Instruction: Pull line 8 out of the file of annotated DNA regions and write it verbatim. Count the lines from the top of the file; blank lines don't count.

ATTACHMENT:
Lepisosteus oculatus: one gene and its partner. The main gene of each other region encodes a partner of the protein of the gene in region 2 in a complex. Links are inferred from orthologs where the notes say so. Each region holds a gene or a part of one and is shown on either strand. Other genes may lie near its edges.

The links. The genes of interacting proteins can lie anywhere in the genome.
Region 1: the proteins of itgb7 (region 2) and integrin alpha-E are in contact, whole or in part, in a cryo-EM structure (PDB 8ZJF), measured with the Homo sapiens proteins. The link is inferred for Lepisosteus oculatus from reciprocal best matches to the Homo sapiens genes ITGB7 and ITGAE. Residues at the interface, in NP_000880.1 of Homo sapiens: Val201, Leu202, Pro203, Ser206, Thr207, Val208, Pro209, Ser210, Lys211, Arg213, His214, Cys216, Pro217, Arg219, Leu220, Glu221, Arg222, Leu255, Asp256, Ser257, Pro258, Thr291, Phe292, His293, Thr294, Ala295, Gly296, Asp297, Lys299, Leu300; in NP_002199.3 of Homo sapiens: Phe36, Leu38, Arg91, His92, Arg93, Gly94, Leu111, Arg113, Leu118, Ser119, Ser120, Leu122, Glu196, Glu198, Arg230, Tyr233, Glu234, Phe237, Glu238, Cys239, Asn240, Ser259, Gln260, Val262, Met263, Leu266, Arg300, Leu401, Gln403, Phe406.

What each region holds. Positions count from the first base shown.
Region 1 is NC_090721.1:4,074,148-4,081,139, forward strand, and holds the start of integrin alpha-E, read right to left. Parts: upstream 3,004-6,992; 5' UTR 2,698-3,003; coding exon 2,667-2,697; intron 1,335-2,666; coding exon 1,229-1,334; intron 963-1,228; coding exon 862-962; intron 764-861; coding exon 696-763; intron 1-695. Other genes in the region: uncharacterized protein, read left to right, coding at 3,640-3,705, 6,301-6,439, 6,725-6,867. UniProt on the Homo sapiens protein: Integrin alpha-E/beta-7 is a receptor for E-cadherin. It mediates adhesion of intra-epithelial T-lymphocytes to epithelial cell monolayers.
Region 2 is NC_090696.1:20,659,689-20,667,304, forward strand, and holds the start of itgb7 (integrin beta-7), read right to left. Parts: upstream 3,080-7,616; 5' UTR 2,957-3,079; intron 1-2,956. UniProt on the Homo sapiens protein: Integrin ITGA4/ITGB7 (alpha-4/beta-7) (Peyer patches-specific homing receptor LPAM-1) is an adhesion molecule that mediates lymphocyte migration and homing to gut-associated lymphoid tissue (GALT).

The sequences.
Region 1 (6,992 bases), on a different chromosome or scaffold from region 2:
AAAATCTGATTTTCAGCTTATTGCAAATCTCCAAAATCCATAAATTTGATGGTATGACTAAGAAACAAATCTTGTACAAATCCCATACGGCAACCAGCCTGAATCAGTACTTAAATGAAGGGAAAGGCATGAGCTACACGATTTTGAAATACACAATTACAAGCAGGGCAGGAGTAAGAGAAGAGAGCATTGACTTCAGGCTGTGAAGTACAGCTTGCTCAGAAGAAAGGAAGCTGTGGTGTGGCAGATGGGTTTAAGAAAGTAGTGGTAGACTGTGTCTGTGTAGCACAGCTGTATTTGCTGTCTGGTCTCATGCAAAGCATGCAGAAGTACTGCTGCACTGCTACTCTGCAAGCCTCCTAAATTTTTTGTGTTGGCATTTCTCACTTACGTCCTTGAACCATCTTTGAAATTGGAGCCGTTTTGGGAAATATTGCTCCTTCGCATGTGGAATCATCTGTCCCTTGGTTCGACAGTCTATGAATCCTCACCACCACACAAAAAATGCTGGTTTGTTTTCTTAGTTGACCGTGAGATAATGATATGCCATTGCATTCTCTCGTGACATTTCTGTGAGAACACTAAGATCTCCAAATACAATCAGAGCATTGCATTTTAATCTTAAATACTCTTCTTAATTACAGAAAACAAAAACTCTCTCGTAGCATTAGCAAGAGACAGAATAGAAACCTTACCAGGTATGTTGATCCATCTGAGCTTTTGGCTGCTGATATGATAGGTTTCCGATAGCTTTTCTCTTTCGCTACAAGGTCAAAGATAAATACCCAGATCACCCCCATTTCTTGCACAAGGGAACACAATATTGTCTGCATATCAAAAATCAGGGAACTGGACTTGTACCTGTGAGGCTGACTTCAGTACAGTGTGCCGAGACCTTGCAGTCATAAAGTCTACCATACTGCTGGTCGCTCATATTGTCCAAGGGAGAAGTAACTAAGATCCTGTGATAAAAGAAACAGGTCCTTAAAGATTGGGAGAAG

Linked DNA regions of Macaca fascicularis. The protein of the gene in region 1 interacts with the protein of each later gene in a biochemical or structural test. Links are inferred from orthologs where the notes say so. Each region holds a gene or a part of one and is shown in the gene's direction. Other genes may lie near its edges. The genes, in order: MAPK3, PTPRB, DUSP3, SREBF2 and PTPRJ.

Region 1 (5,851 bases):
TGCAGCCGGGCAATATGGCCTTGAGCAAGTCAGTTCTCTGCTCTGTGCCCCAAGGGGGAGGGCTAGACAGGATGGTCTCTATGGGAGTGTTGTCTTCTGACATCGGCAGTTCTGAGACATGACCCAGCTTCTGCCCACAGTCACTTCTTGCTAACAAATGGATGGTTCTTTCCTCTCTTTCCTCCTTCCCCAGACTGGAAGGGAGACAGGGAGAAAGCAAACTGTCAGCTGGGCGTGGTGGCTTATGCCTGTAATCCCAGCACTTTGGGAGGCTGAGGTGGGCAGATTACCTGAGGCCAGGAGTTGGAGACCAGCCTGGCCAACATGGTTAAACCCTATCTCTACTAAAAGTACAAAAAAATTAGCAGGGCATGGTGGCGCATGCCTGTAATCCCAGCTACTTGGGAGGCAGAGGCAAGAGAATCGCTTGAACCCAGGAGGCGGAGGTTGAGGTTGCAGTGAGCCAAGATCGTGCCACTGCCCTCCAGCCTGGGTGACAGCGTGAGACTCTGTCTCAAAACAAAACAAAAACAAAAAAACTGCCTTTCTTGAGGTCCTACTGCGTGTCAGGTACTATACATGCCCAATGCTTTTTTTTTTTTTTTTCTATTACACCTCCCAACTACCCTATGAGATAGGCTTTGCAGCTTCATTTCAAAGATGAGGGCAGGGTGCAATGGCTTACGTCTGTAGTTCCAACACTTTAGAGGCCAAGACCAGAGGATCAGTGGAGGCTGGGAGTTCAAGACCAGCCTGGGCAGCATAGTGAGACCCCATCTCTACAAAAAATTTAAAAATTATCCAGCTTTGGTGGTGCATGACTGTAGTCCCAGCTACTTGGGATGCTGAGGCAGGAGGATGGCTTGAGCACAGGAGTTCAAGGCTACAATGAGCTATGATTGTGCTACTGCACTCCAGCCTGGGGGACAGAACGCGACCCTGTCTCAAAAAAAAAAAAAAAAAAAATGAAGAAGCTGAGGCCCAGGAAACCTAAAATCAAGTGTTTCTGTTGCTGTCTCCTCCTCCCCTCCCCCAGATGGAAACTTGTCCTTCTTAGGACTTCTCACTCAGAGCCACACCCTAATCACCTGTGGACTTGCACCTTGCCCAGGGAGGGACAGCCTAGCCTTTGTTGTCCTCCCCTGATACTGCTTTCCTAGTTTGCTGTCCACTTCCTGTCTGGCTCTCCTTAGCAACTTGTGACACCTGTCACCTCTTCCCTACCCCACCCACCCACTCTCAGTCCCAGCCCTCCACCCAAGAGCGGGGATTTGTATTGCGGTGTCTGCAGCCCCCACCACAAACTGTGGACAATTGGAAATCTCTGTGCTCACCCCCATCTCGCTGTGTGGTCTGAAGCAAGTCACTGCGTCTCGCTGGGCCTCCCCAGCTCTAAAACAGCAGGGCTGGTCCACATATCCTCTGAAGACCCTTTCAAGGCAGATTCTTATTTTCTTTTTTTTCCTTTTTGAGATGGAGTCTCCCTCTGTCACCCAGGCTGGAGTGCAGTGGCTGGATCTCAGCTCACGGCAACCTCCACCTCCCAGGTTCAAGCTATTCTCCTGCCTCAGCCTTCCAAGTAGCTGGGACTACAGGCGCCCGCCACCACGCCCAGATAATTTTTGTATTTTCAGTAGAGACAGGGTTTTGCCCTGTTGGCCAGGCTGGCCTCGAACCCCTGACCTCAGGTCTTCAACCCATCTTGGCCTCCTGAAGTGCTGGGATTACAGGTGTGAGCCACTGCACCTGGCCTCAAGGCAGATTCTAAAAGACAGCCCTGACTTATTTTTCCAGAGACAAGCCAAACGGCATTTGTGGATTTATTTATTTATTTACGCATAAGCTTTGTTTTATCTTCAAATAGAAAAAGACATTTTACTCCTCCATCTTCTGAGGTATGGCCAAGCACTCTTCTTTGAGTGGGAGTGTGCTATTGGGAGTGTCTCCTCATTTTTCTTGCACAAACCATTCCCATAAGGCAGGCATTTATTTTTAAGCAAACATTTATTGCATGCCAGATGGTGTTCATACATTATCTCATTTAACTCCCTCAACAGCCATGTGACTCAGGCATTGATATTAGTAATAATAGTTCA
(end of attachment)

Region 1 (6,992 bases), on a different chromosome or scaffold from region 2: